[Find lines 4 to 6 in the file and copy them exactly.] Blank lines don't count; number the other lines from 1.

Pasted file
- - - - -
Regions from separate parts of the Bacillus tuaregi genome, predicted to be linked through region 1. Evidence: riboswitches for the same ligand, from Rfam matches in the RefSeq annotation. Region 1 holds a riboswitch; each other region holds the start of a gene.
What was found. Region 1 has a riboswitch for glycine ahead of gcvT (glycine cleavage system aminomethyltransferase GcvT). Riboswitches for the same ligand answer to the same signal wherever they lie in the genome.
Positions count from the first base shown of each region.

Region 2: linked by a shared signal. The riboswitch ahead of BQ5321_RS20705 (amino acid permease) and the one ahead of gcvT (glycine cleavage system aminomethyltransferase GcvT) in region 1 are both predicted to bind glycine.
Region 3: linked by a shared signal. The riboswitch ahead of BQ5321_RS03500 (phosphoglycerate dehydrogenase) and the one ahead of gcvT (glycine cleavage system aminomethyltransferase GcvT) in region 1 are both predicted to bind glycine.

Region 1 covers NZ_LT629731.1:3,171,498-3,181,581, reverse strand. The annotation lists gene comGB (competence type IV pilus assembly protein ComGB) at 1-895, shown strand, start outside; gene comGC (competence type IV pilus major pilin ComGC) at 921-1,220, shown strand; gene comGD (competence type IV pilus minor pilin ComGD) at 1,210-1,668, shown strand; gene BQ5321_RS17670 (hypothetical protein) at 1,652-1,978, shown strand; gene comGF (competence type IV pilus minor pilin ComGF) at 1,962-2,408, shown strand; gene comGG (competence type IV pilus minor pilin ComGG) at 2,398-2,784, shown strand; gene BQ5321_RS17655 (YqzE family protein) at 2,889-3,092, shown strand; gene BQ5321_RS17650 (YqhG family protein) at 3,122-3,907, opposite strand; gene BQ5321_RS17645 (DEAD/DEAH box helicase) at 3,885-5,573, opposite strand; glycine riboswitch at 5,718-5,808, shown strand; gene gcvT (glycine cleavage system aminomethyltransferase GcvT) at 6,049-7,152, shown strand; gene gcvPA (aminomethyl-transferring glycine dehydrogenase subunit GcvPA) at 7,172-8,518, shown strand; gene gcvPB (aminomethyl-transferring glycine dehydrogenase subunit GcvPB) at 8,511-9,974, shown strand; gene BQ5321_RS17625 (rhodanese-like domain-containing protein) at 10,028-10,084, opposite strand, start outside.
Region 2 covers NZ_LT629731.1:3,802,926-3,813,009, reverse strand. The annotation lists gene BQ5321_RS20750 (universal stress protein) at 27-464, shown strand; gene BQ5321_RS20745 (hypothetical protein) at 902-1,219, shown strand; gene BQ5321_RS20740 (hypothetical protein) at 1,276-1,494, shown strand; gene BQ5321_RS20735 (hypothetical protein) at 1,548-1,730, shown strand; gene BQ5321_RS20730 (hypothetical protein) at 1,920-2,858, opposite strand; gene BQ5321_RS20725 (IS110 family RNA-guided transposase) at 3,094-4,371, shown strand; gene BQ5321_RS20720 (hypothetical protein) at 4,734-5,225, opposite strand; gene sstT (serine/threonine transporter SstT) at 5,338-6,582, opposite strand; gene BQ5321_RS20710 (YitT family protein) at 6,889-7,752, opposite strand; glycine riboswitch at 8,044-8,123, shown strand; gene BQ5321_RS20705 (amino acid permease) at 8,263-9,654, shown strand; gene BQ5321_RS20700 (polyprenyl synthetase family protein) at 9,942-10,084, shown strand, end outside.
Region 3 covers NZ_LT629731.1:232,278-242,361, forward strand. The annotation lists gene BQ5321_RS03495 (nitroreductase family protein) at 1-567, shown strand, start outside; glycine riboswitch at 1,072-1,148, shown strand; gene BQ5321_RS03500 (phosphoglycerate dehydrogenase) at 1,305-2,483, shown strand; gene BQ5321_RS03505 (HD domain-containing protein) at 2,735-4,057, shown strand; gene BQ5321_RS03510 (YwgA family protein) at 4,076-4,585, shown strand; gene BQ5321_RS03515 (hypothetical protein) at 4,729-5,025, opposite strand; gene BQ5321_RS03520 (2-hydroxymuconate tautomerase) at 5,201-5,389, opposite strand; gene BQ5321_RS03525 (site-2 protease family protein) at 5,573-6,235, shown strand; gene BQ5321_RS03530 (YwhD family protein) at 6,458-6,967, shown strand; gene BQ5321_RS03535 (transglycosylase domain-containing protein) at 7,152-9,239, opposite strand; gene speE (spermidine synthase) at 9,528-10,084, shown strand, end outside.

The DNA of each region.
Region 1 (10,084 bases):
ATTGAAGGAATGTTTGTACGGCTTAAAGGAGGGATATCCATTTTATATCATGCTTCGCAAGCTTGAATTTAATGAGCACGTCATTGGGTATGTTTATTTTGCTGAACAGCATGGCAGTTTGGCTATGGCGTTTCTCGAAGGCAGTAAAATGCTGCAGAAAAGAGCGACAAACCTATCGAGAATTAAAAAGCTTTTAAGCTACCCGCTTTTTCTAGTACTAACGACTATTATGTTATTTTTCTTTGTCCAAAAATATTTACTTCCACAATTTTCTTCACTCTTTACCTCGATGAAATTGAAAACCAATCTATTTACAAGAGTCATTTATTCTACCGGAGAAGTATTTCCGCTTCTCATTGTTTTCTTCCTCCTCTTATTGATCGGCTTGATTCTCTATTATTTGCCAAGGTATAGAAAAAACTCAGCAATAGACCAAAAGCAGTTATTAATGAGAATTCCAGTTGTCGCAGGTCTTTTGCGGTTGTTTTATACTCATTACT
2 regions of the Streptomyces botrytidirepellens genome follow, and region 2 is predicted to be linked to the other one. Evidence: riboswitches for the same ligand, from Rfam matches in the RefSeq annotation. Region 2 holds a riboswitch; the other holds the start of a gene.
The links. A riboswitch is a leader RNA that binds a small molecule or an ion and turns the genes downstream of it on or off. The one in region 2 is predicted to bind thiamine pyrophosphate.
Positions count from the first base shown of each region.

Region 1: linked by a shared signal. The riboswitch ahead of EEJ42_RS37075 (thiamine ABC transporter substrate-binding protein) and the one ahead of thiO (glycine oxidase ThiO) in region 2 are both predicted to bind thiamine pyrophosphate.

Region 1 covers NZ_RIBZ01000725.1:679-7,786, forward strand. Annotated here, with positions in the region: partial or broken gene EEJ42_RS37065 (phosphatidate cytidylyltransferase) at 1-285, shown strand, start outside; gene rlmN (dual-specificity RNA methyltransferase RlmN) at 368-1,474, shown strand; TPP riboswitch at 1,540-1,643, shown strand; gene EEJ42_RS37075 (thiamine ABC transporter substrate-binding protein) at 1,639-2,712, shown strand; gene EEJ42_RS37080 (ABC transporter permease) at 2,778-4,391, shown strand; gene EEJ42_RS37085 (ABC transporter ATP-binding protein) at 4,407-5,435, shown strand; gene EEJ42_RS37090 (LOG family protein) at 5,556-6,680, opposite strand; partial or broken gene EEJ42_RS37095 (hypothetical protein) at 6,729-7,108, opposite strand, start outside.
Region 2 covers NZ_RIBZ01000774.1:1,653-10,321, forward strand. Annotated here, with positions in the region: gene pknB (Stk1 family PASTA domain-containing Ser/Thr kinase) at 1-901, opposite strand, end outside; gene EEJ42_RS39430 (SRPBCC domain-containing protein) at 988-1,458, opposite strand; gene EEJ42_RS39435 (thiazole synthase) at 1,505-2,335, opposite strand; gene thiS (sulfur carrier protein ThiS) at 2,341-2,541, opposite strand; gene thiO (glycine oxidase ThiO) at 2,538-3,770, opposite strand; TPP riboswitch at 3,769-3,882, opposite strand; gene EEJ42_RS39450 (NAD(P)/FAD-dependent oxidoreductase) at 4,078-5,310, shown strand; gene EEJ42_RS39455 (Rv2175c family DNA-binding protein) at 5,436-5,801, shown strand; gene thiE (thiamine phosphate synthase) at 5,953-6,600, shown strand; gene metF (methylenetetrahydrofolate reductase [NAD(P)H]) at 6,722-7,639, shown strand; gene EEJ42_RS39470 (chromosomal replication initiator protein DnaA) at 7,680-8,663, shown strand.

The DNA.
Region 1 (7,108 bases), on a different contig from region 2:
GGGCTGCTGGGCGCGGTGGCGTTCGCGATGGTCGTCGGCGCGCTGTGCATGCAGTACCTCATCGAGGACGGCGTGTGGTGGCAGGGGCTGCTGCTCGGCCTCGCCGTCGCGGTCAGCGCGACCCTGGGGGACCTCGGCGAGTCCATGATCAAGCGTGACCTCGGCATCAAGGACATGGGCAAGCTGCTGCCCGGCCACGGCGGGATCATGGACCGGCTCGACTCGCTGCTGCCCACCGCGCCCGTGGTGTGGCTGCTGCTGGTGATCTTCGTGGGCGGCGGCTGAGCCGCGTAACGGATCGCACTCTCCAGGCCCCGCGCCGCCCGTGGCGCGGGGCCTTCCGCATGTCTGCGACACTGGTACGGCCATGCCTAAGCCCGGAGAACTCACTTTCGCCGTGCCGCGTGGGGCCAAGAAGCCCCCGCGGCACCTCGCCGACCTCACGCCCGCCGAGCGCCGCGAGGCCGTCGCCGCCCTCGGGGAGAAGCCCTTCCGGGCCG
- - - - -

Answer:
Region 2: linked by a shared signal. The riboswitch ahead of BQ5321_RS20705 (amino acid permease) and the one ahead of gcvT (glycine cleavage system aminomethyltransferase GcvT) in region 1 are both predicted to bind glycine.
Region 3: linked by a shared signal. The riboswitch ahead of BQ5321_RS03500 (phosphoglycerate dehydrogenase) and the one ahead of gcvT (glycine cleavage system aminomethyltransferase GcvT) in region 1 are both predicted to bind glycine.

Region 1 covers NZ_LT629731.1:3,171,498-3,181,581, reverse strand. The annotation lists gene comGB (competence type IV pilus assembly protein ComGB) at 1-895, shown strand, start outside; gene comGC (competence type IV pilus major pilin ComGC) at 921-1,220, shown strand; gene comGD (competence type IV pilus minor pilin ComGD) at 1,210-1,668, shown strand; gene BQ5321_RS17670 (hypothetical protein) at 1,652-1,978, shown strand; gene comGF (competence type IV pilus minor pilin ComGF) at 1,962-2,408, shown strand; gene comGG (competence type IV pilus minor pilin ComGG) at 2,398-2,784, shown strand; gene BQ5321_RS17655 (YqzE family protein) at 2,889-3,092, shown strand; gene BQ5321_RS17650 (YqhG family protein) at 3,122-3,907, opposite strand; gene BQ5321_RS17645 (DEAD/DEAH box helicase) at 3,885-5,573, opposite strand; glycine riboswitch at 5,718-5,808, shown strand; gene gcvT (glycine cleavage system aminomethyltransferase GcvT) at 6,049-7,152, shown strand; gene gcvPA (aminomethyl-transferring glycine dehydrogenase subunit GcvPA) at 7,172-8,518, shown strand; gene gcvPB (aminomethyl-transferring glycine dehydrogenase subunit GcvPB) at 8,511-9,974, shown strand; gene BQ5321_RS17625 (rhodanese-like domain-containing protein) at 10,028-10,084, opposite strand, start outside.